- Technology / IT Companies or Departments – Contract Managers are frequently employed here to oversee software licensing agreements, service level agreements and procurement contracts.
- Consulting or Professional Services firms: By their nature, consulting firms engage in contracts with unique deliverables and deadlines with clients. More complexity can be added with sub-contracting agreements.
- Non-Profit Organisations – Non-profits frequently engage in contracts & grants for fundraising, partnerships and service delivery. Contracts and grants can come from private, corporate, or state and federal sources in the United States. These frequently come with high reporting and management requirements which need to be tightly controlled.
- Legal Firms – Given the nature of the profession, it’s not surprising law firms often have contract specialists on staff to deal with contractual matters within the firm.
- Higher Education – Universities frequently employ contract managers to handle agreements including vendor contracts, partnerships & student housing agreements.
- Construction & Engineering – The construction and engineering industry relies heavily on sub-contracting agreements and suppliers which are frequently bound by complex contracts. With increasing regulation and lots of project management required here, these tend to be quite specialized roles.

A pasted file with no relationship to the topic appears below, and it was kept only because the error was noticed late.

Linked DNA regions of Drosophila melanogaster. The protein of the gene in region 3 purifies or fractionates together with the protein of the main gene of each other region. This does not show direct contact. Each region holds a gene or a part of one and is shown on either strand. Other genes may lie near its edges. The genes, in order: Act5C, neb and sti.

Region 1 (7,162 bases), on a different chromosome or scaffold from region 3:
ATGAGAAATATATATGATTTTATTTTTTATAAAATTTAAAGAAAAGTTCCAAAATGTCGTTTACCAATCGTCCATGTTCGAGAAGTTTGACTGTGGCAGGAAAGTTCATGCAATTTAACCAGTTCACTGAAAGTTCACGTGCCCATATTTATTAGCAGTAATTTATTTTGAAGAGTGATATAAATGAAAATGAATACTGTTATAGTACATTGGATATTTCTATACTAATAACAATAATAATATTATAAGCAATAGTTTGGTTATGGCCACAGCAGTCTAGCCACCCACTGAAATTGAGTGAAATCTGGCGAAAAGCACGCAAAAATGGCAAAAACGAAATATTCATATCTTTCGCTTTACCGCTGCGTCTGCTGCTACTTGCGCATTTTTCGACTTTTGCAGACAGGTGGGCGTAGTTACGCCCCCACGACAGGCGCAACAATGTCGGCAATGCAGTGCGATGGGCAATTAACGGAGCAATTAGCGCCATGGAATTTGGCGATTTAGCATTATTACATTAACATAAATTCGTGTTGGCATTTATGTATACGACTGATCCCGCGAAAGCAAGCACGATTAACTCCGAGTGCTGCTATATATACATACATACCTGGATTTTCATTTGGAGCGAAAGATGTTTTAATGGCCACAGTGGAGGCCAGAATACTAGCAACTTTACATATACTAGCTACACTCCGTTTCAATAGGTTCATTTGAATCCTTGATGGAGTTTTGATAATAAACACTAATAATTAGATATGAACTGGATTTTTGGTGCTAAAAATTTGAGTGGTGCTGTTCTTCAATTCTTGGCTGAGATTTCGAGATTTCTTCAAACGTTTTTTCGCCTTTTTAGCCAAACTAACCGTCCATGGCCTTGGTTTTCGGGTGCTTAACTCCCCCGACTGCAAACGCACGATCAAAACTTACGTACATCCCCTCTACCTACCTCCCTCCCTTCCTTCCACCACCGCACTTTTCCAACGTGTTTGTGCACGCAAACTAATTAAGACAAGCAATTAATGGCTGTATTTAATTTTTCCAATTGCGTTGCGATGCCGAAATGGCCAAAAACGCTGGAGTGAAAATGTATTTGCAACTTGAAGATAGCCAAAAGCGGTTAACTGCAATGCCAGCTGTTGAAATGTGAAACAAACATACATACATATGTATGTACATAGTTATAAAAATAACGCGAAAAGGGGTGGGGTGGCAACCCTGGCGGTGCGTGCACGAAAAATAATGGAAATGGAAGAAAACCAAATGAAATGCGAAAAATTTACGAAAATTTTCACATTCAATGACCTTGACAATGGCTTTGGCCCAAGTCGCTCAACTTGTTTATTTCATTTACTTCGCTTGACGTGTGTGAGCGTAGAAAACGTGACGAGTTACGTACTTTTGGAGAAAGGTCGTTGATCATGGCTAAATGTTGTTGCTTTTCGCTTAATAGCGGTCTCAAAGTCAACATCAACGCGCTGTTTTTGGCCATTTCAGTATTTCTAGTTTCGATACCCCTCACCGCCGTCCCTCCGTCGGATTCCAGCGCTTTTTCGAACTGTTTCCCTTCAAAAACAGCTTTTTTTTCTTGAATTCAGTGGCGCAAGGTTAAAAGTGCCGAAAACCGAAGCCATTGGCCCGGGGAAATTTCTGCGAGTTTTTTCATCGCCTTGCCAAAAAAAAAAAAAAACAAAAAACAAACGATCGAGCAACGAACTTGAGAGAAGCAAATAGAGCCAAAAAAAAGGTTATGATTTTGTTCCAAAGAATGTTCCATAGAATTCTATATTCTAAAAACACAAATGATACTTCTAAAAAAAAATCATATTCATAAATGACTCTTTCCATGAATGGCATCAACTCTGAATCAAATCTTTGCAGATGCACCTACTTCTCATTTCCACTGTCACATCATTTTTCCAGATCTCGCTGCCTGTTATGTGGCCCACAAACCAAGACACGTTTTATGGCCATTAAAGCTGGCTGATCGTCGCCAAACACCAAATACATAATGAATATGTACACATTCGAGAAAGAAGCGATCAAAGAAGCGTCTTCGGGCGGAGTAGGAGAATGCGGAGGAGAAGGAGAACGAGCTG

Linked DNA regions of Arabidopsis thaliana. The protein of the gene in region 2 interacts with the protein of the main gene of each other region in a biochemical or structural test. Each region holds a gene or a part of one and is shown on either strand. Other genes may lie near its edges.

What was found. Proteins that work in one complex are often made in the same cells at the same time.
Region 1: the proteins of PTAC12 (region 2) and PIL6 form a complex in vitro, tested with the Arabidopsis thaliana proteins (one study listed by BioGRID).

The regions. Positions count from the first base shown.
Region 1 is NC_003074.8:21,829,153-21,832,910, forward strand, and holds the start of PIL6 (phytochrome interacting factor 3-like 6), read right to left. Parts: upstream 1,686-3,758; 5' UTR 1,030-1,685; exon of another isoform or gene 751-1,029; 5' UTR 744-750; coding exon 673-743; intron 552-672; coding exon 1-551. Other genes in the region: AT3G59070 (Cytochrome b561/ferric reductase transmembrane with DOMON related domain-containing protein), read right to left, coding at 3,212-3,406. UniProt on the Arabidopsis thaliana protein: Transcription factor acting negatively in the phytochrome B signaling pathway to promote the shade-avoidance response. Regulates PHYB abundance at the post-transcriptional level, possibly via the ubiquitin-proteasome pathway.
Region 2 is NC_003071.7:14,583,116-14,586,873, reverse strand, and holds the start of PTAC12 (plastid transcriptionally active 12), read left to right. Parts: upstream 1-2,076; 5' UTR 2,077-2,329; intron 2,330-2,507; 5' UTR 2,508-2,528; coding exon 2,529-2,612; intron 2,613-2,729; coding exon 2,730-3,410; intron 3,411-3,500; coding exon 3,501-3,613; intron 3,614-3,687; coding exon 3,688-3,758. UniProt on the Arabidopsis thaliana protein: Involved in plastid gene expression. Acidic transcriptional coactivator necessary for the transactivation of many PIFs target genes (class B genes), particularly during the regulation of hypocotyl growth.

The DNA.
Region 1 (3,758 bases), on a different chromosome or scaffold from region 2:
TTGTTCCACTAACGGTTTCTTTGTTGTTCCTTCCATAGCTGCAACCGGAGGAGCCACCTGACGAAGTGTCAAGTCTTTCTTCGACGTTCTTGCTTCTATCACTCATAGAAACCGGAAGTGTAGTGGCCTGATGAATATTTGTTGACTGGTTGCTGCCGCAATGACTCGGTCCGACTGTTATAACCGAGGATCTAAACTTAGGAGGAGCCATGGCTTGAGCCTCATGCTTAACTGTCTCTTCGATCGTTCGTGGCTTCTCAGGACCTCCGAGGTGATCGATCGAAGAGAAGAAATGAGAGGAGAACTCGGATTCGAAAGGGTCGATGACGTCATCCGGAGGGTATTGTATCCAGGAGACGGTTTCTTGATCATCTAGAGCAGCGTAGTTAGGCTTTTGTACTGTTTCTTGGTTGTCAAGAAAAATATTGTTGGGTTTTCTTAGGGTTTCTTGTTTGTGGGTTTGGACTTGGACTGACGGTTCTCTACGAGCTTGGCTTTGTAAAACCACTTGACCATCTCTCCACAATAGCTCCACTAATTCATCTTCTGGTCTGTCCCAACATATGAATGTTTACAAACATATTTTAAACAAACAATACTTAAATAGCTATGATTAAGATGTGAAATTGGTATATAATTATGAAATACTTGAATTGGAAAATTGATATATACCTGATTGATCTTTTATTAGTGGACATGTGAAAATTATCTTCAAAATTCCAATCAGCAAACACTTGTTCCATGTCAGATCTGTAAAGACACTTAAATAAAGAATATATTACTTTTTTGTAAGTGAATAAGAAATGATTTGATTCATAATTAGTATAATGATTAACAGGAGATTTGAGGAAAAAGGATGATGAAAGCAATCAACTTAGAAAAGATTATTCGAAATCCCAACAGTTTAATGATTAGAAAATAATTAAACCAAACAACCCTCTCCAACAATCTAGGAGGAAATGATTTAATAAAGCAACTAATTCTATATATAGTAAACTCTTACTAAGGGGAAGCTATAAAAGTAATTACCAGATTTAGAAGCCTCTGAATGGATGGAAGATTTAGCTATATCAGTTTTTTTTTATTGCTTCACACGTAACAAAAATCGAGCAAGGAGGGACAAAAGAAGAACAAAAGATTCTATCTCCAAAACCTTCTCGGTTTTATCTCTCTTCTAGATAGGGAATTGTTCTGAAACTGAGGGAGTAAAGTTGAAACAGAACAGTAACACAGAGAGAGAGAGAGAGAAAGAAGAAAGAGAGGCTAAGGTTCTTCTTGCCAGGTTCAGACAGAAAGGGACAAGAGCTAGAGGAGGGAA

Contract Manager Data in the United States (as of 2024)
Source: Zippia and ContractHound’s own research
The average salary in the United States for a Contract Manager is $72,691.
We’ve estimated the number of contract managers in the United States at over 40,000. The Zippia link above shows a figure of 45,000. So somewhere around there is the right number. That number has stayed approximately the same over the last 5 years.
Interestingly, because of the requirements of the role, most contract management professionals are experienced. According to our research, approximately 3% of contract management professionals have less than 5 years industry experience.
Staggeringly, over 80% of professionals in contract manager roles have over 10 years experience in the United States.
It’s important to note that many people in SMB’s and Non-Profits operate with some of the responsibilities of professional Contract Managers but are not officially called Contract Managers. Members of the legal & finance team, HR, Operations and administrative assistants frequently perform some or all of these duties as part of their role.
Now you have a clearer understanding of what a contract manager does. Contract managers are one of the unsung heroes of the back office in many types of organisations. Their work paves the way for smooth operations, cost management, happier customers and strong partnerships.
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The contents of this website do not constitute legal advice and are provided for general information purposes only. You should seek appropriate legal advice before taking or refraining from taking any action based on the contents of this website. We accept no responsibility for any errors, omissions or misleading statements on this website, or for any loss which may arise from the use of information contained on this website.